Prevalence Survey Of Multiple Sclerosis In The Australian Capital Territory
Simmons RD, Hall CA, Gleeson P, Everard G, Casse RF, O'Brien ED
Intern Med J 2001 Apr;31(3):161-7
Australian National Register of MS Families, Canberra Hospital, Woden, Australia
PMID# 11478345; UI# 21370621
This study sought to obtain an estimate of the prevalence of Multiple Sclerosis (MS) in the Australian Capital Territory (ACT).
A largely urban region that differs climatically and SocioEconomically from other Australian cities examined in previous MS surveys.
Prevalence day was chosen to coincide with the 1996 National Census.
All ACT Neurologists' records for the previous 5 years were examined and cases of MS were classified according to the published diagnostic criteria of Rose et al. and Poser et al.
By the criteria of Rose et al., as used in previous Australian surveys of MS, prevalence was 79.9/100,000 (95% confidence interval (CI) = 63.4-99.2) for females, 32.8 (22.7-46.2) for males and 56.7 (43.1-74.1) for all people, standardized to the 1996 population.
Standardized to the 1981 population for direct comparison with 1981 surveys in New South Wales, the prevalence of MS in the ACT was still unexpectedly high, particularly for females.
Using the criteria of Poser et al., the prevalence of MS standardized to the 1996 population was 70.6/ 100,000 (95% CI = 58.4-85.3) for females, 28.0 (20.3-37.8) for males and 49.5 (42.2-58.2) for all people.
There was evidence from a relatively short duration of disease in the ACT sample that some persons with long-standing MS had been missed in the survey and therefore that the prevalence of MS observed in the ACT was an underestimate.
The survey found an unexpectedly high prevalence of MS in the ACT. Possible reasons for this are discussed.
There was no evidence that the advent of Magnetic Resonance Imaging had increased the numbers of persons diagnosed with MS in the present survey.
Clinical Study Of Vestibular-Evoked Myogenic Potentials And Auditory BrainStem Responses In BrainStem Lesions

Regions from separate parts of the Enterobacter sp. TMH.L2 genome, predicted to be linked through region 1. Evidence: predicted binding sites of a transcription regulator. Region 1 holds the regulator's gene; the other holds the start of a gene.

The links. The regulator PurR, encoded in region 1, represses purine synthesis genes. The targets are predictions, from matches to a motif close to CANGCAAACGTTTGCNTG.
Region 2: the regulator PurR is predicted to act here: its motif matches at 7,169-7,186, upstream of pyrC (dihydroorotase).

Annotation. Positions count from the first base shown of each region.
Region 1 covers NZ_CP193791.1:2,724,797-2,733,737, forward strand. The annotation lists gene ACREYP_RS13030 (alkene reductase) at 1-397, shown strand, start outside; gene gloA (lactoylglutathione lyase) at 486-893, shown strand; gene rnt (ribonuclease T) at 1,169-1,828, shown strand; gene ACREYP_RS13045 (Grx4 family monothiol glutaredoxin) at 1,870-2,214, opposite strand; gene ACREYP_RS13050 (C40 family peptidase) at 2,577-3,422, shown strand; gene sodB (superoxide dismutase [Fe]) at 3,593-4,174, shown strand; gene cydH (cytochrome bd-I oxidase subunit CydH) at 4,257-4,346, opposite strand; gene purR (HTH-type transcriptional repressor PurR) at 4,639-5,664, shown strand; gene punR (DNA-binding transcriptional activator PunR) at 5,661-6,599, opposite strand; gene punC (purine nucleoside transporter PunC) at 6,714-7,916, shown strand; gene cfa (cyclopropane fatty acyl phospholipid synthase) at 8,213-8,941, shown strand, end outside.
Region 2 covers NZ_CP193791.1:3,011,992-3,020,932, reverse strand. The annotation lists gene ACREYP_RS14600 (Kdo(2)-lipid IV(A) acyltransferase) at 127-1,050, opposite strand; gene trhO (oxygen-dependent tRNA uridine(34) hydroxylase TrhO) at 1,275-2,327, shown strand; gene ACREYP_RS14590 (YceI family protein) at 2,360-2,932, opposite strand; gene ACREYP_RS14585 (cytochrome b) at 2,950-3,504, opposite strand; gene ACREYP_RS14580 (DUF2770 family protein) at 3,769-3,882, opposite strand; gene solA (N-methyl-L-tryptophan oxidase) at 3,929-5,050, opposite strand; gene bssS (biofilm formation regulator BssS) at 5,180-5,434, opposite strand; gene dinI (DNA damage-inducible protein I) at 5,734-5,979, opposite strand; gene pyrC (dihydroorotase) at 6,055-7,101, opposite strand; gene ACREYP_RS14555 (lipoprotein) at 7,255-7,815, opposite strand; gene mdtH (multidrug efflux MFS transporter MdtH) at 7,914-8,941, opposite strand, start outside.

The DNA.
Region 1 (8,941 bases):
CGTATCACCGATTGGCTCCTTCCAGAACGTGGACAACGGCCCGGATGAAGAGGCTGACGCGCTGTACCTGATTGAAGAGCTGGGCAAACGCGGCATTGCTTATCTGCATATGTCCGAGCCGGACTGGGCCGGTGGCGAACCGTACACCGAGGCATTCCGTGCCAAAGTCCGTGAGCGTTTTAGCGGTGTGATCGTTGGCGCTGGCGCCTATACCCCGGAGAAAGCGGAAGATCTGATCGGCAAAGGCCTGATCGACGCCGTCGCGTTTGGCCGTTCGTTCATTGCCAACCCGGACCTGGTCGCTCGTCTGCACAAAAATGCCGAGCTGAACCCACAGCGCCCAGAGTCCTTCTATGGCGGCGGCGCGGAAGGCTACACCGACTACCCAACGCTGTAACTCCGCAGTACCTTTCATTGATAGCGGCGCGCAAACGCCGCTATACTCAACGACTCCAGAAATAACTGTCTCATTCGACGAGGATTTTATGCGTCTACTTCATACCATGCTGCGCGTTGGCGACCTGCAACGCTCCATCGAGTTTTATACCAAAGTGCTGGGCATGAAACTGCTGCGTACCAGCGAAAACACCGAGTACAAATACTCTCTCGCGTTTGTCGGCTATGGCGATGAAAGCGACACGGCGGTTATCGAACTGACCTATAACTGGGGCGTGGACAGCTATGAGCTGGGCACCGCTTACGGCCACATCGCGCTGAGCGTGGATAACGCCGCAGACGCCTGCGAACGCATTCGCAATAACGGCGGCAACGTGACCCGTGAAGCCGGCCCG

Itoh A, Kim YS, Yoshioka K, Kanaya M, Enomoto H, Hiraiwa F, Mizuno M
Acta Otolaryngol Suppl 2001;545:116-9
Saitama Medical School, Division of Neuro-otology, Dept of Otolaryngology, Saitama, Japan
PMID# 11677723; UI# 21533653
A total of 13 patients, who were diagnosed with localized BrainStem lesions using MRI, were investigated.
The diagnoses were Multiple Sclerosis in five patients, BrainStem hemorrhage in three patients, PontoMedullary infarction in one patient and Wallenberg's Syndrome in four patients.
In addition, 42 ears of 21 normal adult volunteers were also examined.
In a patient with upper BrainStem lesions mainly affecting the MidBrain, the Auditory BrainStem Response (ABR) was abnormal but the Vestibular-Evoked Myogenic Potential (VEMP) was normal.
In four patients with middle BrainStem lesions which mainly affected the Pons, both ABR and VEMP were abnormal.
In five patients with lower BrainStem lesions which mainly affected the Medulla, the ABR was normal but the VEMP was abnormal
In those patients with middle-to-lower BrainStem lesions, a disappearance of VEMP reactions, delay of the positive-negative (PN) wave, increase in PN interpeak latency and decrease in PN amplitude on the affected side were confirmed.
In conclusion, the VEMP test comprises a useful new diagnostic method for identifying lower BrainStem lesions.
Amato MP, Ponziani G, Siracusa G, Sorbi S
Arch Neurol 2001 Oct;58(10):1602-6
University of Florence, Dept of Neurology,Viale Morgagni, 85, Florence, Italy 50134